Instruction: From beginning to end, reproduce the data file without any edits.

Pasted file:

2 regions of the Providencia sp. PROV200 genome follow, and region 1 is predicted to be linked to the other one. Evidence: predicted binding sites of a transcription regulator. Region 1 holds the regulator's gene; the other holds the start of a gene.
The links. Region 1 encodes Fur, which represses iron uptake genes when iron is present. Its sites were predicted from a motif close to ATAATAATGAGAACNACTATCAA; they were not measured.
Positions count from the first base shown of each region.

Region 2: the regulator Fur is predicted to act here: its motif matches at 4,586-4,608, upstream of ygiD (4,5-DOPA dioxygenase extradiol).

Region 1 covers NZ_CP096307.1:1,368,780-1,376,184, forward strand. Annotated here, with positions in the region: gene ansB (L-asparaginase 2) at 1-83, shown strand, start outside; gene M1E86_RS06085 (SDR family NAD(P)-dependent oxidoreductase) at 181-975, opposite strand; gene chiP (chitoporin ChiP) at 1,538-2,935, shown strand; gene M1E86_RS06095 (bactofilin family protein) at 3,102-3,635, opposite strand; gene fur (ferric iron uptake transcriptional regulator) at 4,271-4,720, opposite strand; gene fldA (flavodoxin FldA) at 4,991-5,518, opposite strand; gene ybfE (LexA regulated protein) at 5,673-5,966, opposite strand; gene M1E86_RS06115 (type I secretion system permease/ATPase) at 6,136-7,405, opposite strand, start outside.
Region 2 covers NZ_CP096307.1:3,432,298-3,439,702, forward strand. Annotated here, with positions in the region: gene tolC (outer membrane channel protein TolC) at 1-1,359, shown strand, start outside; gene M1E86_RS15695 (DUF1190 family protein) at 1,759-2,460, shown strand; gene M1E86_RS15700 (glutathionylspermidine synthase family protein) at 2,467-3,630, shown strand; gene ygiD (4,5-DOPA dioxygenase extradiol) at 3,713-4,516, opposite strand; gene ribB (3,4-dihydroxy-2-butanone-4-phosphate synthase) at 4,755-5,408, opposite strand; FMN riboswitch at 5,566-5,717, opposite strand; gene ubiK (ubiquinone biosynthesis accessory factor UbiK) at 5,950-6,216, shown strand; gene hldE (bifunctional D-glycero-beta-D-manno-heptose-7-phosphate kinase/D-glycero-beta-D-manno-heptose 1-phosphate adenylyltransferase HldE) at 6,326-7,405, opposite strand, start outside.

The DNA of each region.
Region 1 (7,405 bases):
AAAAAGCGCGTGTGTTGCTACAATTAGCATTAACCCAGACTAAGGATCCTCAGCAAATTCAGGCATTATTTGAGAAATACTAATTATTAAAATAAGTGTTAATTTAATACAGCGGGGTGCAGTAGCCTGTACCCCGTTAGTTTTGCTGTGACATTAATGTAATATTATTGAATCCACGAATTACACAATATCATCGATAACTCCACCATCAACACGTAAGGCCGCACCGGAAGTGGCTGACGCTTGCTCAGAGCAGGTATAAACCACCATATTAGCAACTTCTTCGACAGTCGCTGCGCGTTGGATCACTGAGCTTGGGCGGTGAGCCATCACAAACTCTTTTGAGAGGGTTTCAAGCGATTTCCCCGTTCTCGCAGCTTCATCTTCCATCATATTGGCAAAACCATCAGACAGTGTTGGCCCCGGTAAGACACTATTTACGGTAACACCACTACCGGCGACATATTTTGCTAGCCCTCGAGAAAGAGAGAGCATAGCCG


2 regions of the Providencia sp. PROV200 genome follow, and region 1 is predicted to be linked to the other one. Evidence: predicted binding sites of a transcription regulator. Region 1 holds the regulator's gene; the other holds the start of a gene.
The links. Region 1 encodes Fur, which represses iron uptake genes when iron is present. Its sites were predicted from a motif close to ATAATAATGAGAACNACTATCAA; they were not measured.
Positions count from the first base shown of each region.

Region 2: the regulator Fur is predicted to act here: its motif matches at 4,586-4,608, upstream of ygiD (4,5-DOPA dioxygenase extradiol).

Region 1 covers NZ_CP096307.1:1,368,780-1,376,184, forward strand. Annotated here, with positions in the region: gene ansB (L-asparaginase 2) at 1-83, shown strand, start outside; gene M1E86_RS06085 (SDR family NAD(P)-dependent oxidoreductase) at 181-975, opposite strand; gene chiP (chitoporin ChiP) at 1,538-2,935, shown strand; gene M1E86_RS06095 (bactofilin family protein) at 3,102-3,635, opposite strand; gene fur (ferric iron uptake transcriptional regulator) at 4,271-4,720, opposite strand; gene fldA (flavodoxin FldA) at 4,991-5,518, opposite strand; gene ybfE (LexA regulated protein) at 5,673-5,966, opposite strand; gene M1E86_RS06115 (type I secretion system permease/ATPase) at 6,136-7,405, opposite strand, start outside.
Region 2 covers NZ_CP096307.1:3,432,298-3,439,702, forward strand. Annotated here, with positions in the region: gene tolC (outer membrane channel protein TolC) at 1-1,359, shown strand, start outside; gene M1E86_RS15695 (DUF1190 family protein) at 1,759-2,460, shown strand; gene M1E86_RS15700 (glutathionylspermidine synthase family protein) at 2,467-3,630, shown strand; gene ygiD (4,5-DOPA dioxygenase extradiol) at 3,713-4,516, opposite strand; gene ribB (3,4-dihydroxy-2-butanone-4-phosphate synthase) at 4,755-5,408, opposite strand; FMN riboswitch at 5,566-5,717, opposite strand; gene ubiK (ubiquinone biosynthesis accessory factor UbiK) at 5,950-6,216, shown strand; gene hldE (bifunctional D-glycero-beta-D-manno-heptose-7-phosphate kinase/D-glycero-beta-D-manno-heptose 1-phosphate adenylyltransferase HldE) at 6,326-7,405, opposite strand, start outside.

The DNA of each region.
Region 1 (7,405 bases):
AAAAAGCGCGTGTGTTGCTACAATTAGCATTAACCCAGACTAAGGATCCTCAGCAAATTCAGGCATTATTTGAGAAATACTAATTATTAAAATAAGTGTTAATTTAATACAGCGGGGTGCAGTAGCCTGTACCCCGTTAGTTTTGCTGTGACATTAATGTAATATTATTGAATCCACGAATTACACAATATCATCGATAACTCCACCATCAACACGTAAGGCCGCACCGGAAGTGGCTGACGCTTGCTCAGAGCAGGTATAAACCACCATATTAGCAACTTCTTCGACAGTCGCTGCGCGTTGGATCACTGAGCTTGGGCGGTGAGCCATCACAAACTCTTTTGAGAGGGTTTCAAGCGATTTCCCCGTTCTCGCAGCTTCATCTTCCATCATATTGGCAAAACCATCAGACAGTGTTGGCCCCGGTAAGACACTATTTACGGTAACACCACTACCGGCGACATATTTTGCTAGCCCTCGAGAAAGAGAGAGCATAGCCG